Question:  How can I set sales goals with any degree of reliability when this year’s economy is so uncertain?

Answer:

I can appreciate your problem.  The economic atmosphere is so uncertain it’s difficult to predict what is going to happen even a month from now.

But that doesn’t mean that you ought to abandon the idea of focusing on measurable goals.  Remember, one of the primary purposes of a goal is to identify those measurable results that should capture our focus.  A goal says, in effect, “of all the things in the world that you could do, these few are the most important.”  The existence of goals keeps everyone focused on the important things.  Without a set of goals, everyone naturally defaults to unfocused, scattered behavior.

The issue is how to create a “reliable” goal.  Here’s my suggestion.  When you create your goals for the year, note the assumptions on which those goals are based.  So, for example, you may say that you want “to produce $200,000 in gross margin in this territory.”  On what assumptions is that goal based?

Think it through.  You may say, for example, that you are assuming that at least 90 percent of your customers will remain viable and in business throughout the year, that the total market will be down by ten percent, and that your competitors will likewise remain viable and in business.

Those are three pretty basic assumptions.  You can add to the list with an assumption about your ability to create and/or acquire product, the stability of your workforce, etc.

Then, capture those assumptions in a file.  Date it.  Then create your goals based on those assumptions.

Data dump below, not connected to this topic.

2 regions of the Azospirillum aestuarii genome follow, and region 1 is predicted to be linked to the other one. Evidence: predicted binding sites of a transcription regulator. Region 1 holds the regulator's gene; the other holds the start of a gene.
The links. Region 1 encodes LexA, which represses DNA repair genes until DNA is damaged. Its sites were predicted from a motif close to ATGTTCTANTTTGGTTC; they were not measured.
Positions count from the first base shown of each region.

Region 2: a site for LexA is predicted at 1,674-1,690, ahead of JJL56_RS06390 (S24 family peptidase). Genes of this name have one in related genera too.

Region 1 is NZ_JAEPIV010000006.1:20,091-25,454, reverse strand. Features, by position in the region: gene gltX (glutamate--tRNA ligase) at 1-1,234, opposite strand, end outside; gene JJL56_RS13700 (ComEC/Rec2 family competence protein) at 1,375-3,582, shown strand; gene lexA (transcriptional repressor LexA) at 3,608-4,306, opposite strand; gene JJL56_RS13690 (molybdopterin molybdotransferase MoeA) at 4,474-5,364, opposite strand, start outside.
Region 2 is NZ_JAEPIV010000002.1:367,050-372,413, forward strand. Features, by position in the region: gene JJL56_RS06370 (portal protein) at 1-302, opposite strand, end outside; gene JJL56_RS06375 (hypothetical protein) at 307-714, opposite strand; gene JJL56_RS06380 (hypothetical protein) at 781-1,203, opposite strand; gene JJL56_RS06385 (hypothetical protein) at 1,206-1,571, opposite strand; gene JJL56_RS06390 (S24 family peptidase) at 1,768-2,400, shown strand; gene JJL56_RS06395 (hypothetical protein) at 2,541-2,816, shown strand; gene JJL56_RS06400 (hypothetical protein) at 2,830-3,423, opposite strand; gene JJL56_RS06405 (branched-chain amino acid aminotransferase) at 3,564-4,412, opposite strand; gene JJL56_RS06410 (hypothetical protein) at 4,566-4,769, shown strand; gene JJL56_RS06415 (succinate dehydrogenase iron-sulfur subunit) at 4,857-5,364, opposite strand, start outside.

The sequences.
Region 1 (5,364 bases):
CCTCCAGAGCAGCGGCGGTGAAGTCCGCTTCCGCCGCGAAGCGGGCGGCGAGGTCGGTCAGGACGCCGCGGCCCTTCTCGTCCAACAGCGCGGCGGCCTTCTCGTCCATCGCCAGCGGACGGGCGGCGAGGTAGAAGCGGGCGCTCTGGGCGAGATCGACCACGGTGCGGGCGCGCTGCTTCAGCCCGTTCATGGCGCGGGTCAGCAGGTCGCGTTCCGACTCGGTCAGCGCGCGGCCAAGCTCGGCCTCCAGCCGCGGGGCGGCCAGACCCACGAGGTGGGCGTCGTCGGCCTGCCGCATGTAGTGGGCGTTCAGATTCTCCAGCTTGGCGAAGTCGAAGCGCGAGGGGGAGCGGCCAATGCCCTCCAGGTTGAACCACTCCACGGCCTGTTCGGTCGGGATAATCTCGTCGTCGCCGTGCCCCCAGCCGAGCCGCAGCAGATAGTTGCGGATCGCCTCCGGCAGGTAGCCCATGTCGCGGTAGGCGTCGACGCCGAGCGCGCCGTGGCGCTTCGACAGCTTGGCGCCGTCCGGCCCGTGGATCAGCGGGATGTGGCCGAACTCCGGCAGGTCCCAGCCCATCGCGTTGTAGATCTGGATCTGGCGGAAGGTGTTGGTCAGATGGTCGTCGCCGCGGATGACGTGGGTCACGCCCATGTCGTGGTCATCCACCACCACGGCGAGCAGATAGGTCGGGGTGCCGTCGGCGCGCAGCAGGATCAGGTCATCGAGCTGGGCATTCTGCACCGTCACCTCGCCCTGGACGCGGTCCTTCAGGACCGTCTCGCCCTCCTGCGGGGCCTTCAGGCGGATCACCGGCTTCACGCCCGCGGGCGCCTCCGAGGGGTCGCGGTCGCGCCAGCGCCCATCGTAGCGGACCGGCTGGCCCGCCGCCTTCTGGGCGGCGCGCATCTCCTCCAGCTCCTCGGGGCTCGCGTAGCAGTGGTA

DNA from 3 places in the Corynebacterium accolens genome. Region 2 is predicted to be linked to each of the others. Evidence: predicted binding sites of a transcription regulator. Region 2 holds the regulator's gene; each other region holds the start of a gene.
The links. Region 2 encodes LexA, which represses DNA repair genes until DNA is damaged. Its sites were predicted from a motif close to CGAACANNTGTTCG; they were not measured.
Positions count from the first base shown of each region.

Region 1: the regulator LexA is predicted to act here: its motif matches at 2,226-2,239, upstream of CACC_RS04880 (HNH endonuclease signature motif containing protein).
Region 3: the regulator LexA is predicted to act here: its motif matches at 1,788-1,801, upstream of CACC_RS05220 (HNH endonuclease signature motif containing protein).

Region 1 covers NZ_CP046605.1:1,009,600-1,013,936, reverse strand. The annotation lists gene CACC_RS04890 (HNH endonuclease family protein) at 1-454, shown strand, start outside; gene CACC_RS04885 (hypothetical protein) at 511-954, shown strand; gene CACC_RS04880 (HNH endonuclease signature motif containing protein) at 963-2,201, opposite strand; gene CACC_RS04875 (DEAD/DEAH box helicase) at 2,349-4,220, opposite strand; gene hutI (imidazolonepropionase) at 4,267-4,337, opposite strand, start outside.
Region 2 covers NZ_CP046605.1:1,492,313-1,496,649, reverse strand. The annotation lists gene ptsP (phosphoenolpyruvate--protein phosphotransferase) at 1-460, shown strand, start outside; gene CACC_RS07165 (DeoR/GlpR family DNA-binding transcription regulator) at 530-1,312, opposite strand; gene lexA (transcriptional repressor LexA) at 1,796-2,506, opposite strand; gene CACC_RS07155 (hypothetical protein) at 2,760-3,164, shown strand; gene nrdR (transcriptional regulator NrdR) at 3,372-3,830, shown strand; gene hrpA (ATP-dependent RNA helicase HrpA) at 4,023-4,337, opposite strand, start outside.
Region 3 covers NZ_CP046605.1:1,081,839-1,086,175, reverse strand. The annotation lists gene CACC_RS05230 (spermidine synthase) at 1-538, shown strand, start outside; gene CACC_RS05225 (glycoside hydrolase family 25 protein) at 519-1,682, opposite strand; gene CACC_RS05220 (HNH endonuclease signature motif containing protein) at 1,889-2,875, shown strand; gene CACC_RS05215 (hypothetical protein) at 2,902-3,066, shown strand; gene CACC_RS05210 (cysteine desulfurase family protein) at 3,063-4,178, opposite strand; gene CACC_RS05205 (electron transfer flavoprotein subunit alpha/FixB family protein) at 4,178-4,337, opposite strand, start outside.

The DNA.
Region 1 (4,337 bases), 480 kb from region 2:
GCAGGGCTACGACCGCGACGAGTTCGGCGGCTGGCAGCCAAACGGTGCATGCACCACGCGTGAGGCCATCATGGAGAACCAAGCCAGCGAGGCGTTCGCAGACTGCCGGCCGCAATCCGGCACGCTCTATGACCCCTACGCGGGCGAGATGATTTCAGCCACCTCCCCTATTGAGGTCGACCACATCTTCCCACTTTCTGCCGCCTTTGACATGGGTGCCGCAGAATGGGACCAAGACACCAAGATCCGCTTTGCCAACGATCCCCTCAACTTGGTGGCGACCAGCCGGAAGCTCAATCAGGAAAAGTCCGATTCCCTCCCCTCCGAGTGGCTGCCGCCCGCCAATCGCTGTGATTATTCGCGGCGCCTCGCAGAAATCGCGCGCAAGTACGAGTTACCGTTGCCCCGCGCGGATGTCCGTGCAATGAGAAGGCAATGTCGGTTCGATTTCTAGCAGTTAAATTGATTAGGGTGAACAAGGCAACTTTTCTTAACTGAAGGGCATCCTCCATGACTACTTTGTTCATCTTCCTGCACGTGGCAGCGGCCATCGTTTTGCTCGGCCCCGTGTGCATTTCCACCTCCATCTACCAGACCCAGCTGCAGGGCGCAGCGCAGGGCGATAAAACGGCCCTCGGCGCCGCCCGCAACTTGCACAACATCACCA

As you go through the year, the only time you would change or question your goal would be in the event of one or more major assumptions proving to be untrue.  For example, one of your major competitors goes out of business.

That would be a change in a major assumption and naturally lead to your increasing the goal to account for that event that was totally out of your control.

The opposite would also be true.  Let’s say, for example, that one of your major customers is bought out and the decisions to buy your category of product now revert to a corporate office and a national contract.  The customer was 20 percent of your business.  This event dramatically reduces the amount of total gross margin available in the territory.  Time to reduce the goals.

This is a fair and reasonable response to the issue of creating measurable goals in an uncertain economy.  The uncertainty of the economy doesn’t eliminate the need for goals, in fact, it calls for even more focus on the part of sales organizations.

Hope this helps.

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